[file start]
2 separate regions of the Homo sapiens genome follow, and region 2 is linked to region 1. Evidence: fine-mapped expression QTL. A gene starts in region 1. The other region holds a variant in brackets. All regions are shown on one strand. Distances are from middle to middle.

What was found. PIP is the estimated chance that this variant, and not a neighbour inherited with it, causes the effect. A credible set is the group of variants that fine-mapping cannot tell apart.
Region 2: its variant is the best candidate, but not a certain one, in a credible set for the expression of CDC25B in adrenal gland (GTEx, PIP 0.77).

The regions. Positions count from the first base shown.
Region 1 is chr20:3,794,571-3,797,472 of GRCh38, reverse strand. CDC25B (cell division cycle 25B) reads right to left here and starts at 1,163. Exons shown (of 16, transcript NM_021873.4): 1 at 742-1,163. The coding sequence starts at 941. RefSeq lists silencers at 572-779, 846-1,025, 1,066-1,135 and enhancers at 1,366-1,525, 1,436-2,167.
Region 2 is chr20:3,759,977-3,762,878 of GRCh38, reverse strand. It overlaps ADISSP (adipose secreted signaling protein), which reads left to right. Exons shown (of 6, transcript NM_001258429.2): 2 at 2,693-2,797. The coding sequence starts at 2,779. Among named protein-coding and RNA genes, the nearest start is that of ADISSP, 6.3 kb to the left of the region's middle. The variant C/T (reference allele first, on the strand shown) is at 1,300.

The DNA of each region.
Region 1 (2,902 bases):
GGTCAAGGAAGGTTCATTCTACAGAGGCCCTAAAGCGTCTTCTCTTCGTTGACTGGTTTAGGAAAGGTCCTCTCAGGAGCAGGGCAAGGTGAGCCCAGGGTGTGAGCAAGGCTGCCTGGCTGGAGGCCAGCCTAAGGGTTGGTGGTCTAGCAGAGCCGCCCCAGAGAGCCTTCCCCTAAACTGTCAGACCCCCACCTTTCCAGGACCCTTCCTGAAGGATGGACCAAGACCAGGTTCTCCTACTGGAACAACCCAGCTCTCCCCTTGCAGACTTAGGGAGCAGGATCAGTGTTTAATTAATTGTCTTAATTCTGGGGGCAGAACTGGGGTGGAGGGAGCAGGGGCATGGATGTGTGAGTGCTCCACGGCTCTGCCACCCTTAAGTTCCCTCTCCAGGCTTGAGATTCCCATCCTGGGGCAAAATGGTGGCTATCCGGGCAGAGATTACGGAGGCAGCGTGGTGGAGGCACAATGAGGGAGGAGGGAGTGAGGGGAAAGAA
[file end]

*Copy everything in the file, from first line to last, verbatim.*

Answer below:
2 separate regions of the Homo sapiens genome follow, and region 2 is linked to region 1. Evidence: fine-mapped expression QTL. A gene starts in region 1. The other region holds a variant in brackets. All regions are shown on one strand. Distances are from middle to middle.

What was found. PIP is the estimated chance that this variant, and not a neighbour inherited with it, causes the effect. A credible set is the group of variants that fine-mapping cannot tell apart.
Region 2: its variant is the best candidate, but not a certain one, in a credible set for the expression of CDC25B in adrenal gland (GTEx, PIP 0.77).

The regions. Positions count from the first base shown.
Region 1 is chr20:3,794,571-3,797,472 of GRCh38, reverse strand. CDC25B (cell division cycle 25B) reads right to left here and starts at 1,163. Exons shown (of 16, transcript NM_021873.4): 1 at 742-1,163. The coding sequence starts at 941. RefSeq lists silencers at 572-779, 846-1,025, 1,066-1,135 and enhancers at 1,366-1,525, 1,436-2,167.
Region 2 is chr20:3,759,977-3,762,878 of GRCh38, reverse strand. It overlaps ADISSP (adipose secreted signaling protein), which reads left to right. Exons shown (of 6, transcript NM_001258429.2): 2 at 2,693-2,797. The coding sequence starts at 2,779. Among named protein-coding and RNA genes, the nearest start is that of ADISSP, 6.3 kb to the left of the region's middle. The variant C/T (reference allele first, on the strand shown) is at 1,300.

The DNA of each region.
Region 1 (2,902 bases):
GGTCAAGGAAGGTTCATTCTACAGAGGCCCTAAAGCGTCTTCTCTTCGTTGACTGGTTTAGGAAAGGTCCTCTCAGGAGCAGGGCAAGGTGAGCCCAGGGTGTGAGCAAGGCTGCCTGGCTGGAGGCCAGCCTAAGGGTTGGTGGTCTAGCAGAGCCGCCCCAGAGAGCCTTCCCCTAAACTGTCAGACCCCCACCTTTCCAGGACCCTTCCTGAAGGATGGACCAAGACCAGGTTCTCCTACTGGAACAACCCAGCTCTCCCCTTGCAGACTTAGGGAGCAGGATCAGTGTTTAATTAATTGTCTTAATTCTGGGGGCAGAACTGGGGTGGAGGGAGCAGGGGCATGGATGTGTGAGTGCTCCACGGCTCTGCCACCCTTAAGTTCCCTCTCCAGGCTTGAGATTCCCATCCTGGGGCAAAATGGTGGCTATCCGGGCAGAGATTACGGAGGCAGCGTGGTGGAGGCACAATGAGGGAGGAGGGAGTGAGGGGAAAGAA